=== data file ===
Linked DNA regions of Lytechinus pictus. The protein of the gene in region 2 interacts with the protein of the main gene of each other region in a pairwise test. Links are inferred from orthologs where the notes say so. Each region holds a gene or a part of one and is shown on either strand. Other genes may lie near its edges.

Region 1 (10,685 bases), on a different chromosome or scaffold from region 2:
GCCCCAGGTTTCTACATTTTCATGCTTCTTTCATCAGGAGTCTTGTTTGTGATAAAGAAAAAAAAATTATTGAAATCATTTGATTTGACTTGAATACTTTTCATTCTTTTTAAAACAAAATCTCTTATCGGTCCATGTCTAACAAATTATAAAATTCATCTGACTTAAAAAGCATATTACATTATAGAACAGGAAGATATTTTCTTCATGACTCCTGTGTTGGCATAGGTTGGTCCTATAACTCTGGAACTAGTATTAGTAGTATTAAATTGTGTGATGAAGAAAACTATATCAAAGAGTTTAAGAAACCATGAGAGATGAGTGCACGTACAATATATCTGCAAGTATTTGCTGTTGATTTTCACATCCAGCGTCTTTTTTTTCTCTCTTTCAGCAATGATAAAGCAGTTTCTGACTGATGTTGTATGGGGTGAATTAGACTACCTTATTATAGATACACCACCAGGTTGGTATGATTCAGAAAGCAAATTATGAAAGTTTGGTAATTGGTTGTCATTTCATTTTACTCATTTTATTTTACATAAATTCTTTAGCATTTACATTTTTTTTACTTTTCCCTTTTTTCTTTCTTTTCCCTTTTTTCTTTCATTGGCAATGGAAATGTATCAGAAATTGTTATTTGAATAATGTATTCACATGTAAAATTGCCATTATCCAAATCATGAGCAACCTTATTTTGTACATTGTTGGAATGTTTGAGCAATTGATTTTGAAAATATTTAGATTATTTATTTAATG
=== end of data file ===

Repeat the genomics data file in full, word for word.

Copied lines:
Linked DNA regions of Lytechinus pictus. The protein of the gene in region 2 interacts with the protein of the main gene of each other region in a pairwise test. Links are inferred from orthologs where the notes say so. Each region holds a gene or a part of one and is shown on either strand. Other genes may lie near its edges.

Region 1 (10,685 bases), on a different chromosome or scaffold from region 2:
GCCCCAGGTTTCTACATTTTCATGCTTCTTTCATCAGGAGTCTTGTTTGTGATAAAGAAAAAAAAATTATTGAAATCATTTGATTTGACTTGAATACTTTTCATTCTTTTTAAAACAAAATCTCTTATCGGTCCATGTCTAACAAATTATAAAATTCATCTGACTTAAAAAGCATATTACATTATAGAACAGGAAGATATTTTCTTCATGACTCCTGTGTTGGCATAGGTTGGTCCTATAACTCTGGAACTAGTATTAGTAGTATTAAATTGTGTGATGAAGAAAACTATATCAAAGAGTTTAAGAAACCATGAGAGATGAGTGCACGTACAATATATCTGCAAGTATTTGCTGTTGATTTTCACATCCAGCGTCTTTTTTTTCTCTCTTTCAGCAATGATAAAGCAGTTTCTGACTGATGTTGTATGGGGTGAATTAGACTACCTTATTATAGATACACCACCAGGTTGGTATGATTCAGAAAGCAAATTATGAAAGTTTGGTAATTGGTTGTCATTTCATTTTACTCATTTTATTTTACATAAATTCTTTAGCATTTACATTTTTTTTACTTTTCCCTTTTTTCTTTCTTTTCCCTTTTTTCTTTCATTGGCAATGGAAATGTATCAGAAATTGTTATTTGAATAATGTATTCACATGTAAAATTGCCATTATCCAAATCATGAGCAACCTTATTTTGTACATTGTTGGAATGTTTGAGCAATTGATTTTGAAAATATTTAGATTATTTATTTAATG